As an author, you put a lot of thought into every word in order to tell your story in the most effective way. So what happens when it’s time to promote your work through marketing and events? Well, it’s important to present yourself and your work with the same level of detail and care. One of the most important tools at your disposal in making sure you’re represented in a way that feels authentic to you is a media kit. This kit will act as a blueprint for event planners, marketers, and journalists who you might work with. You can even use your media kit to pitch event ideas to local bookstores and businesses.
Never put a media kit together before? Don’t worry about it. As a marketer and event coordinator myself, I’m here to help! Here are the different elements you need to have in your media kit:
In This Article
Your media kit needs to include a great photo of you! This is important because it’s your chance to show your readers a glimpse of your personality. I recommend getting some portraits taken professionally if you can. However, camera phones are getting better every day, so you could ask a loved one for help as well. Consider asking someone to capture some traditional headshots, as well as some images of you participating in a hobby that you love. Use good natural lighting, an uncluttered background, and have them take as many shots as it takes to get a decent photograph – and you’ll have a much better photo than many headshots we see online. Remember to upload these in high resolution. I’d recommend not reducing your image to less than 1Mb. This way it can be used even for full page printed pages, banners, etc.
Once you have your leading portrait, it can be helpful to have a selection of additional images that connect you to your work. Try to capture the special moments in your writing career. Receiving your first copy of the finished piece? Take a photo with it. Signing books or speaking at an event? Ask friends or colleagues to take some photos of you in action. These extra photos are great for event promoters and journalists to use, and you can even use them to support your own website and social media presence.
The dreaded bio! How much is too much…or too little? When you provide biographical information in a press or media kit you’re able to maintain more control over your own narrative. I’d suggest including a short and sweet bio that gets right to the points that you want your readers to know. If there’s even more that you’d like to say, you could include a short bio and a longer bio in your kit. This way, when someone needs a short blurb about you they won’t have to paraphrase and chop up your biography, potentially leaving out your favorite parts of your story, because you’ve given them long and short options to choose from!
Most Recent Releases
The next thing you want to include in your kit is your most recent release. Be sure to include a title, cover image, release date, genre details, publisher, price, ISBN, where to buy, and a short summary of the piece. If you choose to highlight more than one publication, only include a summary with your most recent one or two works. You don’t want this kit to get so lengthy that information gets lost!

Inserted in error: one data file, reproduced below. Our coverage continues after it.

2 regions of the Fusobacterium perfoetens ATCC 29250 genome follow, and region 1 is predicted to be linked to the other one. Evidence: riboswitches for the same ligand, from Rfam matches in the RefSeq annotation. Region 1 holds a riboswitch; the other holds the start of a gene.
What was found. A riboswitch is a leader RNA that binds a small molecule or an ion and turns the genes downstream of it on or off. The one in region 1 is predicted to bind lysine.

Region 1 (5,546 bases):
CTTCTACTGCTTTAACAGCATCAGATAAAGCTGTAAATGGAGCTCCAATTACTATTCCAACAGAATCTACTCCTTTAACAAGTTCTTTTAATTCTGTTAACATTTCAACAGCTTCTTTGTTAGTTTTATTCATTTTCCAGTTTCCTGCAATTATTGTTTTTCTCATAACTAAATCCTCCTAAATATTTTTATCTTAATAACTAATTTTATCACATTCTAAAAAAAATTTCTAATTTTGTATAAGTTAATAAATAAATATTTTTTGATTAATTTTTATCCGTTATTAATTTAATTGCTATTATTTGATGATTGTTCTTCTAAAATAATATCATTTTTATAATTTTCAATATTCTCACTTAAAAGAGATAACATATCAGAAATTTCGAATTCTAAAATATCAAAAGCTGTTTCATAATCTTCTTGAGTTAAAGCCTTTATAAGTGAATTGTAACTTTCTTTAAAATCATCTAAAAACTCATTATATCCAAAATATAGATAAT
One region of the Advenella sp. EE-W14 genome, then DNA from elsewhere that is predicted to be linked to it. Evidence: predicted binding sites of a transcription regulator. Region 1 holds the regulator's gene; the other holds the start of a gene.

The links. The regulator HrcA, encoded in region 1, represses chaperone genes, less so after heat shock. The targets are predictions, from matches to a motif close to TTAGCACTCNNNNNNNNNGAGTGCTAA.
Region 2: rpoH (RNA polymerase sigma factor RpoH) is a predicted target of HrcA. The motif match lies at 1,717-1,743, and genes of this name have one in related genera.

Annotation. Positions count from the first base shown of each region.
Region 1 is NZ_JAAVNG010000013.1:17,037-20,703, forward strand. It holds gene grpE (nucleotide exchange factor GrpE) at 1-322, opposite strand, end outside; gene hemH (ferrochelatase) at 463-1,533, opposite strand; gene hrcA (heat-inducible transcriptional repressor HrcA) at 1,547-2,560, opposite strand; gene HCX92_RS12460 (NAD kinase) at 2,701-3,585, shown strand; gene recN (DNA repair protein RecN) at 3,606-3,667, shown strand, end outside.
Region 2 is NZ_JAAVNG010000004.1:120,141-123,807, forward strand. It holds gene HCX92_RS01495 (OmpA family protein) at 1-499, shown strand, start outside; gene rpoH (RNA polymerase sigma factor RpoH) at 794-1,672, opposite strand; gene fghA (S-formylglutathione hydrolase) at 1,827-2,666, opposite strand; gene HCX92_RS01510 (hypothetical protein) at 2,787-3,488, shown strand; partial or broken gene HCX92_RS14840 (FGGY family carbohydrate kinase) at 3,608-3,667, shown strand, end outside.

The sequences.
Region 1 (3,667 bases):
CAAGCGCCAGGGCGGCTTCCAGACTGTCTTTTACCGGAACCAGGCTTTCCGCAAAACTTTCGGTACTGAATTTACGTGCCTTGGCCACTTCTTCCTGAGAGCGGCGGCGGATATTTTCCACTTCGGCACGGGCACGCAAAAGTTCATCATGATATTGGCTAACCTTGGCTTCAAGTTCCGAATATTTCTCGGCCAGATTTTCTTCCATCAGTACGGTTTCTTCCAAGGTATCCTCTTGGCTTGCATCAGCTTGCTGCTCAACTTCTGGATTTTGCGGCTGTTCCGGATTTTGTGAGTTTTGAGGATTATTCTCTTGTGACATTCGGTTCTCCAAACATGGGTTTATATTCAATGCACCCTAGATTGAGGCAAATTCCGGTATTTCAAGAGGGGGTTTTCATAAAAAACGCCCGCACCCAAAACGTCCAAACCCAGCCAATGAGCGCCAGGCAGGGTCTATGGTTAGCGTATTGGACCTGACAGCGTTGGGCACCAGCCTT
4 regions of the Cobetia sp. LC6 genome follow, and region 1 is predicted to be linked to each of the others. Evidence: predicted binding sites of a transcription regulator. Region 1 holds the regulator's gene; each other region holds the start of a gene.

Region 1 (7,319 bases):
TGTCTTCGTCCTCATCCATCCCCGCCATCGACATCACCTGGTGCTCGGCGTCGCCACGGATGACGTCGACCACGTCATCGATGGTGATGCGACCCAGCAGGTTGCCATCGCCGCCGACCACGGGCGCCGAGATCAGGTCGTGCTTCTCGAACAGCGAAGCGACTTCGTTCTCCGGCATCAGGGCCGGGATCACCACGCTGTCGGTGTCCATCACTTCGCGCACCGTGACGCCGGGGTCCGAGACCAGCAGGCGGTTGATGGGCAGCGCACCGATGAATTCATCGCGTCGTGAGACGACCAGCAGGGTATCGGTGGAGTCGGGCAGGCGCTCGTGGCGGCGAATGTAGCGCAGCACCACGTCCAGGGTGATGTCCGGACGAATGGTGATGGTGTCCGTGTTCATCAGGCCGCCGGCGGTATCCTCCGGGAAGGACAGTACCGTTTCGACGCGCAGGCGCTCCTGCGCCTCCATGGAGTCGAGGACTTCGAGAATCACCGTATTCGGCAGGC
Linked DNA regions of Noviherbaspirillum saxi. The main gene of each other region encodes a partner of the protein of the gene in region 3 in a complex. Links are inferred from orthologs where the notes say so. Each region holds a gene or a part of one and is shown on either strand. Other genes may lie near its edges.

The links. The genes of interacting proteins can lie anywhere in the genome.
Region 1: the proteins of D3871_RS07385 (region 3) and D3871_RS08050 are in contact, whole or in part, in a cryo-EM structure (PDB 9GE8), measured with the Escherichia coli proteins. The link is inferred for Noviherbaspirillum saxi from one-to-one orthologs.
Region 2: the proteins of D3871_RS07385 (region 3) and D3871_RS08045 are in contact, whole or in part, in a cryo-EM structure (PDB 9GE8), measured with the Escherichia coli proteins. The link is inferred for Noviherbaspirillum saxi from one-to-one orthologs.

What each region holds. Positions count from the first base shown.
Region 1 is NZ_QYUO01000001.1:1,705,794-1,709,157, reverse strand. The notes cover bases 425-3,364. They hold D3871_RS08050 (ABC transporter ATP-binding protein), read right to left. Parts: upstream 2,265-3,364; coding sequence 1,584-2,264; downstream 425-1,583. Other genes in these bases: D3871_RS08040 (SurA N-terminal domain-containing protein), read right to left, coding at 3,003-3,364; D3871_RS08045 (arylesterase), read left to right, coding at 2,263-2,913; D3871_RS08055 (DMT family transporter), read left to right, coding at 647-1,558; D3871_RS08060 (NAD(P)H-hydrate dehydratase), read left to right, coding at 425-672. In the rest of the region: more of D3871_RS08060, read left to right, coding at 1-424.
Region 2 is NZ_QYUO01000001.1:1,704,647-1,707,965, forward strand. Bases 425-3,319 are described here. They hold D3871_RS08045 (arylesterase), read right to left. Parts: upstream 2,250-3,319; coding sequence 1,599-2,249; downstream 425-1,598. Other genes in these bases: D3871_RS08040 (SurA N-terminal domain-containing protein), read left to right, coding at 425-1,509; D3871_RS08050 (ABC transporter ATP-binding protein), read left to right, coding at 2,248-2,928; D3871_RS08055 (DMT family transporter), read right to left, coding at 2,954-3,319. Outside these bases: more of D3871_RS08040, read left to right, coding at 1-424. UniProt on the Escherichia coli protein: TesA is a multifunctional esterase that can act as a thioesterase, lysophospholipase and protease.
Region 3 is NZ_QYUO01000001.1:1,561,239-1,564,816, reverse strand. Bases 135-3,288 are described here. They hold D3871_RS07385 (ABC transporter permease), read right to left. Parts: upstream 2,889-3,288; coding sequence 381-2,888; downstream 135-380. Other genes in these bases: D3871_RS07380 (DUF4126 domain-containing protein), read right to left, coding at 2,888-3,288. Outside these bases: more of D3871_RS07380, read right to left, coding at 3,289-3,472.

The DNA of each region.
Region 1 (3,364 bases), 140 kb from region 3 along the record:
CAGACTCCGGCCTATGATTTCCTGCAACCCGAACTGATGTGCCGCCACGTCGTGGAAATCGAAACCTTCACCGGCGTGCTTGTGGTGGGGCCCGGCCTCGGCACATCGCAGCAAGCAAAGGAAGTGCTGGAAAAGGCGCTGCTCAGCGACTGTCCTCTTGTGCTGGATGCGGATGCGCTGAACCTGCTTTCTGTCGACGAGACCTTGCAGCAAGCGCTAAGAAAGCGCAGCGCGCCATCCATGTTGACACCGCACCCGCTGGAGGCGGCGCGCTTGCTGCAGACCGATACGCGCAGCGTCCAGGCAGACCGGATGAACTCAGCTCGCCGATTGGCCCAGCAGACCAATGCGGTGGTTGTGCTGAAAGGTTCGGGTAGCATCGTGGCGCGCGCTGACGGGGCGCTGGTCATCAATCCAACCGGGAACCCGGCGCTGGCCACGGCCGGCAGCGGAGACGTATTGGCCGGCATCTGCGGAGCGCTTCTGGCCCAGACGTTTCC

The Piece You’re Best Known For
Not everyone will be familiar with all of your work, and that’s even more true if you’ve written quite a lot. Create a section in your media kit that says “Best known for….” followed by your most popular title. This might help to catch someone’s eye and convince them to host your event or write about your newest work.
If you have any positive reviews or comments on your work, a media kit is the perfect place to celebrate those. The rest of your media kit gives them a full picture of who you are and how you want to be seen, but the positive reviews seal the deal by showing how others see your work as well. If you don’t have any reviews yet, that’s ok. You can always add these comments and reviews to your kit at a later date.
Easy access to your social media channels will go a long way. I can’t even tell you how many times I’ve tried to promote an author event and struggled to find their social media channels. You want to make this extremely obvious. If marketers and journalists don’t have to dig for this information, there’s a much higher chance they’ll include the correct links in their posts and tag you to drive traffic right to your pages. The goal is to make things as clear as possible.
Sometimes when a blogger or journalist is doing an article about you, they will want to get in touch with you really quickly to double check some facts or ask a question. You may have a contact page on your website, but it’s also a great idea to add the best way to contact you on this page. It may be a link to a Facebook messenger chat, an email address, or even a link to your contact page if that’s a good way to get in touch.
Creating a media kit does take some time and thought, but in the long run it will save you a lot of headaches going back and forth with photos, bios, and other information. It streamlines the process, communicates key information clearly, and makes collaboration much easier. Do you want to know the best part? You’ll come across as an experienced professional who knows exactly what you’re doing, even if you’re new to events and publicity!